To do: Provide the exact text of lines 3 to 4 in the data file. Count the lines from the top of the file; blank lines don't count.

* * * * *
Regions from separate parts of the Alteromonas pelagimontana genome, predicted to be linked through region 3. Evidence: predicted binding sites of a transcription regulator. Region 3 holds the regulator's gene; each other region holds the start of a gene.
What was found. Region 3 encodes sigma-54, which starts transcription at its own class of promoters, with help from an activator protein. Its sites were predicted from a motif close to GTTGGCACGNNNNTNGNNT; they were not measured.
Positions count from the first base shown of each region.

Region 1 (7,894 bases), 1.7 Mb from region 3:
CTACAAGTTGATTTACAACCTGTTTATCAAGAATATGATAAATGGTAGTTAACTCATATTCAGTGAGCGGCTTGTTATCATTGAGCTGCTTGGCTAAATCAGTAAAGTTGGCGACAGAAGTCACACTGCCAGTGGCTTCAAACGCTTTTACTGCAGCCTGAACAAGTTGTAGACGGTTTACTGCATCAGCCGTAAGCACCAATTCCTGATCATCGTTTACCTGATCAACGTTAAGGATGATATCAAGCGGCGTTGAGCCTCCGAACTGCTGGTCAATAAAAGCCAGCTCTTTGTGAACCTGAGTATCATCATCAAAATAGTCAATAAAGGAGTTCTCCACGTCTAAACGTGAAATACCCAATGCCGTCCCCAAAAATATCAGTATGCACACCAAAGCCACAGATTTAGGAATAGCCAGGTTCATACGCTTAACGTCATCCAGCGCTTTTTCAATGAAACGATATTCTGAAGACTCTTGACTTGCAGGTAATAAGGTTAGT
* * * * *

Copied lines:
Positions count from the first base shown of each region.

Region 1 (7,894 bases), 1.7 Mb from region 3: